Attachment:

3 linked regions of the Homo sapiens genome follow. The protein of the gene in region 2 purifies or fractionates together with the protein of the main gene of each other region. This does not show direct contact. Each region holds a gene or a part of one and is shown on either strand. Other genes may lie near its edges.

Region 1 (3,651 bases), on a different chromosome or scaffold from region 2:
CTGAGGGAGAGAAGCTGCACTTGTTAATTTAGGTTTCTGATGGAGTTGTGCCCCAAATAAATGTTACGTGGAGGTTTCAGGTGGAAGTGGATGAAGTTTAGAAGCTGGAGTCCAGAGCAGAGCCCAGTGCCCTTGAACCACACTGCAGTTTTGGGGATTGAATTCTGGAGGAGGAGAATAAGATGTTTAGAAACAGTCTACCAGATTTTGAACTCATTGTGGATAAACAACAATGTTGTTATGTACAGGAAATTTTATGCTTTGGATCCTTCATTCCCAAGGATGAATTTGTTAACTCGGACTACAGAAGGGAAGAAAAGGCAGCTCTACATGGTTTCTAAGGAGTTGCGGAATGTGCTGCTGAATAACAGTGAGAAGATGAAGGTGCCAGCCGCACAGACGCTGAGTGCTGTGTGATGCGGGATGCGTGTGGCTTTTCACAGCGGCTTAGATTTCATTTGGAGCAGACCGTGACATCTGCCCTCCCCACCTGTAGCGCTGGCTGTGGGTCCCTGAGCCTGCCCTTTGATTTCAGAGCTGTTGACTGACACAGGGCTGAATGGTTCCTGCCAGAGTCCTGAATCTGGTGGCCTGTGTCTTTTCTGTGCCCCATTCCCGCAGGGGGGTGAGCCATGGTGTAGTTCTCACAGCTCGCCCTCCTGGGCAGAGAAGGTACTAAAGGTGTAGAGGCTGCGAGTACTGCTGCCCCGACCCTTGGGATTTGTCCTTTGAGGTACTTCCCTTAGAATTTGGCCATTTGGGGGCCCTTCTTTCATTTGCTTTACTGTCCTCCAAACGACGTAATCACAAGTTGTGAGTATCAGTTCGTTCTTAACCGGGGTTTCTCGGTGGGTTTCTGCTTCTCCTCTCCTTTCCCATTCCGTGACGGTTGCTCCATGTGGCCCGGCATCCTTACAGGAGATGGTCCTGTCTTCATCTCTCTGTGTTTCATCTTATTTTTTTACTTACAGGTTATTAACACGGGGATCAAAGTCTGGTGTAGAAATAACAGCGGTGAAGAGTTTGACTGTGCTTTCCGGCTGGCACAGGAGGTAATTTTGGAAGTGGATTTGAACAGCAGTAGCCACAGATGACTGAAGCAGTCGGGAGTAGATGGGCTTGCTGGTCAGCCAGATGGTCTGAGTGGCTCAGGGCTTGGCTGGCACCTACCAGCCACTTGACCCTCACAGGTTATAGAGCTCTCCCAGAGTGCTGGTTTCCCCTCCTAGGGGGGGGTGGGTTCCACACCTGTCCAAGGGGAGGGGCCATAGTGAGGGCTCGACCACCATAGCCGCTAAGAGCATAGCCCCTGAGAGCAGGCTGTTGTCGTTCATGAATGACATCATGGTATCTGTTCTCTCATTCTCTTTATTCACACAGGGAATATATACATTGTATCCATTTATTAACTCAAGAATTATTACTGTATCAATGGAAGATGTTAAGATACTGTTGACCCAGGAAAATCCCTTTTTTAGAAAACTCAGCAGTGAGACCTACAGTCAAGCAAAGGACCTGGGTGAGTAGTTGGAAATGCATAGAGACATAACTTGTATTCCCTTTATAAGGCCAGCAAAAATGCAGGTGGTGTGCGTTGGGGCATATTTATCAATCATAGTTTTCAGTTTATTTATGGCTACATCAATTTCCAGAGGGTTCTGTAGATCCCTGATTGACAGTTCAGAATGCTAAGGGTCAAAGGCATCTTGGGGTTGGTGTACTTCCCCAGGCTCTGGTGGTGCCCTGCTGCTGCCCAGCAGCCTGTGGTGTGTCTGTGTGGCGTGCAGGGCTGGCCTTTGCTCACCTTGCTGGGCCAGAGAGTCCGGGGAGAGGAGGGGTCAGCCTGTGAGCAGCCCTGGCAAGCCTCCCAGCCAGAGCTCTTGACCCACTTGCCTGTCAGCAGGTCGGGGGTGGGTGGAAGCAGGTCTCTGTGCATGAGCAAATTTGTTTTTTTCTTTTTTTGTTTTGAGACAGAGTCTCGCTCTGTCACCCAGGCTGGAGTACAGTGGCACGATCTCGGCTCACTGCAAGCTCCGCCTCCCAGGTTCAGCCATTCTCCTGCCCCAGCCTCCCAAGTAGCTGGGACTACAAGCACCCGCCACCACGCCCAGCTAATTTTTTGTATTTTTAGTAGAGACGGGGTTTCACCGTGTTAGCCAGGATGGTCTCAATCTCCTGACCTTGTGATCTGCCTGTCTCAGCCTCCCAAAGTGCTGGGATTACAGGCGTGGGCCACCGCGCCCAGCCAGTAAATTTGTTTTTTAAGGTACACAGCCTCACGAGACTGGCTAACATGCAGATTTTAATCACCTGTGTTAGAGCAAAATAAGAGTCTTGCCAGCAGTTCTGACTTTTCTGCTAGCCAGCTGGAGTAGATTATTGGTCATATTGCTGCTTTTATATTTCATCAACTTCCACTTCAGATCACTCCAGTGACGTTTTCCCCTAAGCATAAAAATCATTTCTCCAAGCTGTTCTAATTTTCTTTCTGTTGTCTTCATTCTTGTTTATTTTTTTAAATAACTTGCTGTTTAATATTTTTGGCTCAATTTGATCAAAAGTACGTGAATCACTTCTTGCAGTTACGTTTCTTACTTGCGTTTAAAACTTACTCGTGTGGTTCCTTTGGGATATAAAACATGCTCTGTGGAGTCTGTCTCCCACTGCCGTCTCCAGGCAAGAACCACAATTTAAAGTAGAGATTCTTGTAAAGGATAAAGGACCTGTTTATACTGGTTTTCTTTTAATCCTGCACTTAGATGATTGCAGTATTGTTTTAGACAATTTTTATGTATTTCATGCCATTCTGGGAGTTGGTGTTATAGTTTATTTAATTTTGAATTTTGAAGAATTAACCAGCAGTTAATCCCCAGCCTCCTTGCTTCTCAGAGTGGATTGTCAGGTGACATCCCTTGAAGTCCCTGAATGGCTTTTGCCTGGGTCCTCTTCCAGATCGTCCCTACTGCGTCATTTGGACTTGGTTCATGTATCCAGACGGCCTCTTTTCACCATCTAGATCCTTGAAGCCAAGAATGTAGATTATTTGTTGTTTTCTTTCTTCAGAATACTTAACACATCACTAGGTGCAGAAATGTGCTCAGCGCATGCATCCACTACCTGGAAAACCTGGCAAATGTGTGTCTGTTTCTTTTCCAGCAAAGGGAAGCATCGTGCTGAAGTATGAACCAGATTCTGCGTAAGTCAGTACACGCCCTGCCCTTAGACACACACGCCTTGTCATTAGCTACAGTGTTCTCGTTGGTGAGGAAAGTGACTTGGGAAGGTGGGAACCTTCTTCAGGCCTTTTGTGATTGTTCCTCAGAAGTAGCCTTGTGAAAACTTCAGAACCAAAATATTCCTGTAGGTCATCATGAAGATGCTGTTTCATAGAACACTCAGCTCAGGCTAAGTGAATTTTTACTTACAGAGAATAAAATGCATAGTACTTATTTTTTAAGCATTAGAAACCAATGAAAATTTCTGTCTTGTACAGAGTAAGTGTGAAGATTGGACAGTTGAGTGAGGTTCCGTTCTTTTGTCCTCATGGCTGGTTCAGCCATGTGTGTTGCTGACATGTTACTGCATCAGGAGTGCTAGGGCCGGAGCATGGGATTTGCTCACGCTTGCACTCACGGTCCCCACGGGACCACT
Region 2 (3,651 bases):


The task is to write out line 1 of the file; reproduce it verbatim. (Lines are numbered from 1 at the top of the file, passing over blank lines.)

3 linked regions of the Homo sapiens genome follow. The protein of the gene in region 2 purifies or fractionates together with the protein of the main gene of each other region. This does not show direct contact. Each region holds a gene or a part of one and is shown on either strand. Other genes may lie near its edges.